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Hi I recently uploaded a macro of a ruddy darter to my portfolio, It is a close macro of the bug on a branch (mainly just eyes and wings). I thought it was a really good image (does lose a bit being reduced in size) but it got one vote and one comment.
I am used to low votes etc. but this time I am a little perplexed?
Can anyone give me advise on why they think it doesn't work etc?
Anyway the linky thing
All advice greatly appreciated (and I can take critisism so won't take offence).
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I've added a comment with my thoughts, hope they may be of some help
Just had a look and quite honestly Brian1208 has covered all the areas/points that need consideration/action.
Keep at it though, Practice & patience will be rewarded.
as Brian comments...the thumbnail is very dark, so I've had a go at a quick mod...
added some hi-lights and selective sharpening
am sure there's a lot more to come out of the image
Ashley, have a look here as an example of the effect of flash + close focus control to see what I mean about sharpness. I'm using the canon 60mm macro here and the 100 macro should do at least as well (or probably better)
As cameracat said, its all about practise and observation. You've done the hard bit and got the dragonfly hypnotised, now its time to get the well lit and sharp images
You've managed to get quite close, but I'm afraid that in itself doesn't guarantee a good shot.
The low shooting angle works quite well but on the whole the image doesn't really work for me, mainly for the following reasons;
The twig that the insect is perched on is quite light so it tends to take a lot of the attention away from the main subject.
The dark background isn't ideal or complimentary for a subject that's active during the daytime.
The image appears a little underexposed.
The main point of extreme close-ups such as this, is usually to show off as much fine detail as possible. In this case, that would be the dragonfly's face, which unfortunately looks a little too dark to really show the detail and features off to good effect.
The out of focus wings distract the eye somewhat, but I can appreciate this is often the case when photographing dragonfly's. Damselflies are much easier in this regard as they usually, and rather conveniently, rest with their wings in line with their body. Not much you could do about though in this instance, and you wouldn't get the whole of the creature in focus anyway, no matter what aperture was selected.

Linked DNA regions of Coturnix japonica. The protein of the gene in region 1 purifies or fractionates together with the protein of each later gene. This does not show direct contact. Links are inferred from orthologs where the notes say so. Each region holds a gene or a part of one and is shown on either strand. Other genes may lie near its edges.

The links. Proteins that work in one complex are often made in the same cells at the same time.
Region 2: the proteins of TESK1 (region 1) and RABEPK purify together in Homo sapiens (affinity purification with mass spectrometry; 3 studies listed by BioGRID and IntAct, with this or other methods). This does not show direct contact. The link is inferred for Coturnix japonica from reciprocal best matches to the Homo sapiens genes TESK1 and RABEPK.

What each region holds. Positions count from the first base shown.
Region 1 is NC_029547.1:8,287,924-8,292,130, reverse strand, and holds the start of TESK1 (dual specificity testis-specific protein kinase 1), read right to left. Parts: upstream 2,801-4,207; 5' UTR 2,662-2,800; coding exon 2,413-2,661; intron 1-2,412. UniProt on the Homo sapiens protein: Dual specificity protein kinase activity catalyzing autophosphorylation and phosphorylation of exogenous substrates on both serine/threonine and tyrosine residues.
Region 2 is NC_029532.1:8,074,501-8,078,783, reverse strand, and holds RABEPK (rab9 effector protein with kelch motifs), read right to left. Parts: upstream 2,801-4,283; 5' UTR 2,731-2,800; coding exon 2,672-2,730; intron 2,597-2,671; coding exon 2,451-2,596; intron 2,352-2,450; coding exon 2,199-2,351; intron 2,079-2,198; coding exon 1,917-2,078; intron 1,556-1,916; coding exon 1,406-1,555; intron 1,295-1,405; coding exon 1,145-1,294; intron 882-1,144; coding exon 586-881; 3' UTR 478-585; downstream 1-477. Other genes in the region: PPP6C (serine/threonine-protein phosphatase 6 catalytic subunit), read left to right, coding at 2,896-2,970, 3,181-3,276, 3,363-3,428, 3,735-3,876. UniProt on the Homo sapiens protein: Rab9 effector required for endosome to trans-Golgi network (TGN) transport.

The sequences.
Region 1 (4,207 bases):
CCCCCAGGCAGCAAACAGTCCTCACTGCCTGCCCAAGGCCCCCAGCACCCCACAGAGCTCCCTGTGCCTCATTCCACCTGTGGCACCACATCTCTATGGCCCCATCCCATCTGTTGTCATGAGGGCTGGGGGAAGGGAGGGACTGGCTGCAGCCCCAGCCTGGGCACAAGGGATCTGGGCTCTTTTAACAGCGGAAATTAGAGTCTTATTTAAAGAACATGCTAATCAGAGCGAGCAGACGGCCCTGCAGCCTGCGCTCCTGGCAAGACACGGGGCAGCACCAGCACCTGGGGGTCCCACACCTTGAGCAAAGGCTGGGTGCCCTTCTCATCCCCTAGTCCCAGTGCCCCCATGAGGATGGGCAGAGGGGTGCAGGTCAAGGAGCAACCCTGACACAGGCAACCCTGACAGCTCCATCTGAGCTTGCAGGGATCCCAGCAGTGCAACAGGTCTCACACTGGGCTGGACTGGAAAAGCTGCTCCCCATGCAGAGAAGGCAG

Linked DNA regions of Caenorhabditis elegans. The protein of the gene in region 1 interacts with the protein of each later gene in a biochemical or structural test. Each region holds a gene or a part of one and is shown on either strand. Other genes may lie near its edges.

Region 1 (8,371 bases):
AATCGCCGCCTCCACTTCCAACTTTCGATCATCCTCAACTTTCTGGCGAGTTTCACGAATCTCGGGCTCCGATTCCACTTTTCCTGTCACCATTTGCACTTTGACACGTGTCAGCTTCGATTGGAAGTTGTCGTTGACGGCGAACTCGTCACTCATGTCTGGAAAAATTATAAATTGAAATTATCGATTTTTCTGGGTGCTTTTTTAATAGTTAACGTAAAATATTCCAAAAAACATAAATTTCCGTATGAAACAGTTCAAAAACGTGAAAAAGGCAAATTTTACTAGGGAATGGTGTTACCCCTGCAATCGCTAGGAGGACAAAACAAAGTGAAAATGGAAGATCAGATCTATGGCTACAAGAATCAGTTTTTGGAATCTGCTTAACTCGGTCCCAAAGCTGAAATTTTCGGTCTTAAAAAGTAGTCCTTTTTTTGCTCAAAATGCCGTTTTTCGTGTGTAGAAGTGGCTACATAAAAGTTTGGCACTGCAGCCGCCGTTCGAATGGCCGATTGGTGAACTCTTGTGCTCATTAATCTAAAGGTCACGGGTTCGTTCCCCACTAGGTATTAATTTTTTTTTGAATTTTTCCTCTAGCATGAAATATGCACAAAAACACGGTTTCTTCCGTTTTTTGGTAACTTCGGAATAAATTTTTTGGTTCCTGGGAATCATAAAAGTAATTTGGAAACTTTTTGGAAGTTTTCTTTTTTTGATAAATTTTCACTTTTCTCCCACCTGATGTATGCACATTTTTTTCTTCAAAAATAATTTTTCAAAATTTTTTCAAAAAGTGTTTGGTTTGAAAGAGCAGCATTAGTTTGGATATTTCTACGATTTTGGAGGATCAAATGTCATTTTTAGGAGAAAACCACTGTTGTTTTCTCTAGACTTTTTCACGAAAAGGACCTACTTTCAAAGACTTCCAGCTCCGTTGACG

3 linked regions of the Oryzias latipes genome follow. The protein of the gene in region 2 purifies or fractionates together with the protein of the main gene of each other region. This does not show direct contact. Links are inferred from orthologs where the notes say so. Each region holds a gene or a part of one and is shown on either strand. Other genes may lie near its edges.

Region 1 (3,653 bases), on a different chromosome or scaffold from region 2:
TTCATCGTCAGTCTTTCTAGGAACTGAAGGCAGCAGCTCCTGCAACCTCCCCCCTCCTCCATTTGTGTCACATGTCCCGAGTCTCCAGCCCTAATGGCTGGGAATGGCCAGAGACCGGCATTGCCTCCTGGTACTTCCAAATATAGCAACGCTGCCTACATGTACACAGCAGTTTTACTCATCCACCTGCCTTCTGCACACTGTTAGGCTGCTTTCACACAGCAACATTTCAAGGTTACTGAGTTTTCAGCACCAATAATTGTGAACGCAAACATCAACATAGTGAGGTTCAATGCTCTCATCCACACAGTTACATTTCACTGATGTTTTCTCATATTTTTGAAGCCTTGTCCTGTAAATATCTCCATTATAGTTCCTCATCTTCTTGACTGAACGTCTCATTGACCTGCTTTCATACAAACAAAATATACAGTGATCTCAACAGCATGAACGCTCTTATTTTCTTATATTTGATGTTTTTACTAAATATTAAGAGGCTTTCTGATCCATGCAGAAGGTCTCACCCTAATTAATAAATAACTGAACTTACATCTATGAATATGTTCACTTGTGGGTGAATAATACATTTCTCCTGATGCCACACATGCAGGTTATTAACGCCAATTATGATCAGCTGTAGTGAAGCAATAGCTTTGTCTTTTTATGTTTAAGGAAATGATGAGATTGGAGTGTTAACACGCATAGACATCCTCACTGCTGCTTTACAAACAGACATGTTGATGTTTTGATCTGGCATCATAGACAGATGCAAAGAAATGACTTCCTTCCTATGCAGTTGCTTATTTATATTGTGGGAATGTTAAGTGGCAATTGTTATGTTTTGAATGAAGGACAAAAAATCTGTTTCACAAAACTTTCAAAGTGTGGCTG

A good attempt and an ok shot but with room for improvement. Macro is an extremely difficult genre to get everything perfect so I wouldn't get down-hearted by the lack of interest, but treat it more as a stepping stone to perfecting the technique. If it was easy, it would be boring, so keep at it.
Have a look HERE for some pointers and inspiration.
Thank you all for the pointers. Justin you are right those images are inspiring and kind of give me a clearer picture of why this one failed.
Just so it is clear in the original version you can see the detail in the eyes (I think, unless I loaded the wrong picture??) unfortunately this was lost in resizing, can anyone recomend the best way to have shrunk the image but kept the detail? (thinking about it, I sharpened before resizing maybe that was an issue)
Not sure what DOF I used (I did think it was around f/8 but maybe I changed it, I'll have to check when I get home).
I understand where you are all coming from with regards to the darkness, unfortunately that was the bush behind it, not much I could have done to change that, but I will try to give the RAW file a few tweaks to improve brightness etc. and try to improve compostition next time.
I wasn't out to photograph dragonflies on the day in question so this was handheld, and no flash (although I think by the time I would have set up a flash it would have gone, I spent a long time chasing them until one perched).
But once again, thank you all for the tips.
A tip for "Dragon Hunting" Ashley, watch them for a while and identify where they like to perch (they tend to patrol and perch in regular patterns), then set up you kit and stand there. I usually reckon to get the shot within 15 minutes that way and have pre-focused / checked the lighting etc whilst waiting (any longer than 15 minute and I'm off - I'm not a patient photographer! )
You may find it helps a bit.
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